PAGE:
Ways I remember my Dad; yes, those are bowling trophies :o)
While I try to not get wrapped up in “Hallmark holidays” because I feel it’s important to do special things or celebrate as often as possible, not just one day a year. It’s still hard when you see and read about all the celebrations going on around you.
I miss my Dad, big-time. He was truly a wonderful man inside and out. I used to go to the bowling alley with him every Monday night, for what seemed like years, when he bowled on his league so that I could run around and see friends and eat junk food there. It was that one school night that it was ok being up/out late as he didn’t get done until 11:00 p.m. It was a long 3 hours every week, but I loved going and he always toted me along. He was a good bowler and he took it seriously, like everything else he did.
My other favorites memories are when he would pull my sister and I on the sled attached to his riding lawn mower, how we would hoof it up into the deep woods, for what felt like miles, to find the perfect Christmas tree, and how we once we built a fire on a frozen swamp (not a pond, a big swamp) in the snow (pictured). I’m not sure why we did that, but it was fun and the kind of stuff that kids today would probably never think to do. He worked hard. We rarely took family vacations and they were usually to the horse races, (which I as a horse-lover anticipated with excitement), but when we did go and we weren’t at the track, he wanted to relax in the hotel, watching TV. I never understood or liked it because we always wanted to go do things, like swim, but this was finally his time to rest. I get it now. Now that I know the rigors of a demanding, physical job.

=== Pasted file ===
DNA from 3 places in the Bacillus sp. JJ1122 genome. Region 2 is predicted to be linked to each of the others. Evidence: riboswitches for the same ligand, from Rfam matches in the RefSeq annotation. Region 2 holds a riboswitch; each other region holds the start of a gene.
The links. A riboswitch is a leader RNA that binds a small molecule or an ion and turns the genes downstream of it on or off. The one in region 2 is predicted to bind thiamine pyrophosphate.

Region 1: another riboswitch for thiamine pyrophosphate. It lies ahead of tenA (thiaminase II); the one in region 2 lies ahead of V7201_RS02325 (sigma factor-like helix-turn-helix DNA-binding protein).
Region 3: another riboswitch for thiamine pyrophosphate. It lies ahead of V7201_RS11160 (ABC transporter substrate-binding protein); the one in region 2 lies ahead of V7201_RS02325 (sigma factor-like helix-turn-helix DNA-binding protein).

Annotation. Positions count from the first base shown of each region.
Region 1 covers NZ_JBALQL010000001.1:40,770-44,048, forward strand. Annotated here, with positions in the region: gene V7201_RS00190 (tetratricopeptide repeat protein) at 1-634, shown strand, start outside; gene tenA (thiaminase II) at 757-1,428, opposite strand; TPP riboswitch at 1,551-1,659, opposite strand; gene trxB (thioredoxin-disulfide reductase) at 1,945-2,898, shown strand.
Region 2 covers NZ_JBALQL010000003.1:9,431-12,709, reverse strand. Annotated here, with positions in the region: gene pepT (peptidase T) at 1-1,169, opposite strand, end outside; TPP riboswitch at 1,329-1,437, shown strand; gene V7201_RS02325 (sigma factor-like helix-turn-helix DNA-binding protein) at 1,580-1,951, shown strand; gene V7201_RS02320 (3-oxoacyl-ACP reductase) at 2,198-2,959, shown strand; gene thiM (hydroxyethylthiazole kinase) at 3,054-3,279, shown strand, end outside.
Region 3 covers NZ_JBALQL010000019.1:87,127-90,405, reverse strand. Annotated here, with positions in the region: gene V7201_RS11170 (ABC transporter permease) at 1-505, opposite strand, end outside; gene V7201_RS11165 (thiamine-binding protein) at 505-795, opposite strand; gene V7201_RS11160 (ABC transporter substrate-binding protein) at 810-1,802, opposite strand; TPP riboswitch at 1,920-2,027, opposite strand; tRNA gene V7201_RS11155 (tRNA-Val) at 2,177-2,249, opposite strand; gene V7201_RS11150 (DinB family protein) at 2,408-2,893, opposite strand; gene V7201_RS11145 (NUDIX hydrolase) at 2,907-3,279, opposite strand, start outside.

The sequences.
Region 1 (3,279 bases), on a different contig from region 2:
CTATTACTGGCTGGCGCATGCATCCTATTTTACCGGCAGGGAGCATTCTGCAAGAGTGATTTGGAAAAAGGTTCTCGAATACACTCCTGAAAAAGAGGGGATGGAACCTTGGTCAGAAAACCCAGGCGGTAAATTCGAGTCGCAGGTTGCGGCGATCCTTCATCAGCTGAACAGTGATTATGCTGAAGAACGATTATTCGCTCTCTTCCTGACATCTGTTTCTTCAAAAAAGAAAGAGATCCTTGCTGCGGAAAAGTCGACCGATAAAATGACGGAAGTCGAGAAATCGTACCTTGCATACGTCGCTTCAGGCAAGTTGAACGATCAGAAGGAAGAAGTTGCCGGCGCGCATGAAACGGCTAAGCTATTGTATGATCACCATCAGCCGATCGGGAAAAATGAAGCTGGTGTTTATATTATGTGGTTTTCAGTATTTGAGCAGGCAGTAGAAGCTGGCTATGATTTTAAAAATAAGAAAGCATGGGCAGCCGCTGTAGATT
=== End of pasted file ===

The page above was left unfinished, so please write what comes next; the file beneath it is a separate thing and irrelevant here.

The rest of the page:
He had a smile that matched his big heart. He was always ready to help out a friend or one of his girls when something needed fixed or built. The only photo missing here is one of him golfing and woodworking. He took those up when he retired (which he did early, lucky for him) and loved doing both. I recall when his golf buddies had a falling out and he had to start splitting his time evenly between them, and he played several times each week, taking turns with them. He always hoped they’d reconcile so that they could resume playing together, but regardless, he still remained friends with both. That’s just the kind of person he was. Here’s to you Dad, I know you would’ve gotten a kick out the personalized Coke bottles!